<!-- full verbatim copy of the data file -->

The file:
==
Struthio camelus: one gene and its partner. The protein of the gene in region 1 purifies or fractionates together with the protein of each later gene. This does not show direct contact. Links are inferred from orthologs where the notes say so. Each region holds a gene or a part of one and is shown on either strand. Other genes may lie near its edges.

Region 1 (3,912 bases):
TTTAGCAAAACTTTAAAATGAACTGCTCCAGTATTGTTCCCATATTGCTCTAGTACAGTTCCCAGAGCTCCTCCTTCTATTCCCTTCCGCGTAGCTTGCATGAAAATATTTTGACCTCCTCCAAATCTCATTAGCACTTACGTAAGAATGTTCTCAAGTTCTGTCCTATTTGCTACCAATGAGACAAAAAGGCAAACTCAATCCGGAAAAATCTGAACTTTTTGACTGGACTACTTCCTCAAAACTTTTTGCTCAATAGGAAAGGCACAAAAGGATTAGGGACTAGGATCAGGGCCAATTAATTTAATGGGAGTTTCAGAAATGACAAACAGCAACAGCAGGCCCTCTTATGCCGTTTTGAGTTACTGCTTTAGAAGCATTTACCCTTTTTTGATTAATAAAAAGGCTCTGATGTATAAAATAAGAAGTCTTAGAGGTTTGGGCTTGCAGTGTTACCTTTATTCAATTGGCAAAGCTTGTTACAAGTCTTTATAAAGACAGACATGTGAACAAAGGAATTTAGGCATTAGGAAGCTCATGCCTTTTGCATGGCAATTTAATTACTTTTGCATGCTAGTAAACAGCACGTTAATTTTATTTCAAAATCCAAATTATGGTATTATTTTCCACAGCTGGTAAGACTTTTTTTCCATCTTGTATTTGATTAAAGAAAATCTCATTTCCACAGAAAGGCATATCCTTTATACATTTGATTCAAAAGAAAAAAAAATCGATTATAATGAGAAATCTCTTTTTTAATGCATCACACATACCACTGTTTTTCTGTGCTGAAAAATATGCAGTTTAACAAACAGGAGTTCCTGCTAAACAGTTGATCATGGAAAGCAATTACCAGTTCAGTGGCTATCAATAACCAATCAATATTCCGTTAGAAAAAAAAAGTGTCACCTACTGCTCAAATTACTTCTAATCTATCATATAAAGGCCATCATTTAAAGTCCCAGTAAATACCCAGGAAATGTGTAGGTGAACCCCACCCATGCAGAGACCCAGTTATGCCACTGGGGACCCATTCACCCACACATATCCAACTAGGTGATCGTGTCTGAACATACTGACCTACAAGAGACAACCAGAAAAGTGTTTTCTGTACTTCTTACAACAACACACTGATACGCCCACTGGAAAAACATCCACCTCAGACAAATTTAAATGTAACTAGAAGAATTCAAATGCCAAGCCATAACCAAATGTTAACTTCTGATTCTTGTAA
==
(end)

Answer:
Struthio camelus: one gene and its partner. The protein of the gene in region 1 purifies or fractionates together with the protein of each later gene. This does not show direct contact. Links are inferred from orthologs where the notes say so. Each region holds a gene or a part of one and is shown on either strand. Other genes may lie near its edges.

Region 1 (3,912 bases):
TTTAGCAAAACTTTAAAATGAACTGCTCCAGTATTGTTCCCATATTGCTCTAGTACAGTTCCCAGAGCTCCTCCTTCTATTCCCTTCCGCGTAGCTTGCATGAAAATATTTTGACCTCCTCCAAATCTCATTAGCACTTACGTAAGAATGTTCTCAAGTTCTGTCCTATTTGCTACCAATGAGACAAAAAGGCAAACTCAATCCGGAAAAATCTGAACTTTTTGACTGGACTACTTCCTCAAAACTTTTTGCTCAATAGGAAAGGCACAAAAGGATTAGGGACTAGGATCAGGGCCAATTAATTTAATGGGAGTTTCAGAAATGACAAACAGCAACAGCAGGCCCTCTTATGCCGTTTTGAGTTACTGCTTTAGAAGCATTTACCCTTTTTTGATTAATAAAAAGGCTCTGATGTATAAAATAAGAAGTCTTAGAGGTTTGGGCTTGCAGTGTTACCTTTATTCAATTGGCAAAGCTTGTTACAAGTCTTTATAAAGACAGACATGTGAACAAAGGAATTTAGGCATTAGGAAGCTCATGCCTTTTGCATGGCAATTTAATTACTTTTGCATGCTAGTAAACAGCACGTTAATTTTATTTCAAAATCCAAATTATGGTATTATTTTCCACAGCTGGTAAGACTTTTTTTCCATCTTGTATTTGATTAAAGAAAATCTCATTTCCACAGAAAGGCATATCCTTTATACATTTGATTCAAAAGAAAAAAAAATCGATTATAATGAGAAATCTCTTTTTTAATGCATCACACATACCACTGTTTTTCTGTGCTGAAAAATATGCAGTTTAACAAACAGGAGTTCCTGCTAAACAGTTGATCATGGAAAGCAATTACCAGTTCAGTGGCTATCAATAACCAATCAATATTCCGTTAGAAAAAAAAAGTGTCACCTACTGCTCAAATTACTTCTAATCTATCATATAAAGGCCATCATTTAAAGTCCCAGTAAATACCCAGGAAATGTGTAGGTGAACCCCACCCATGCAGAGACCCAGTTATGCCACTGGGGACCCATTCACCCACACATATCCAACTAGGTGATCGTGTCTGAACATACTGACCTACAAGAGACAACCAGAAAAGTGTTTTCTGTACTTCTTACAACAACACACTGATACGCCCACTGGAAAAACATCCACCTCAGACAAATTTAAATGTAACTAGAAGAATTCAAATGCCAAGCCATAACCAAATGTTAACTTCTGATTCTTGTAA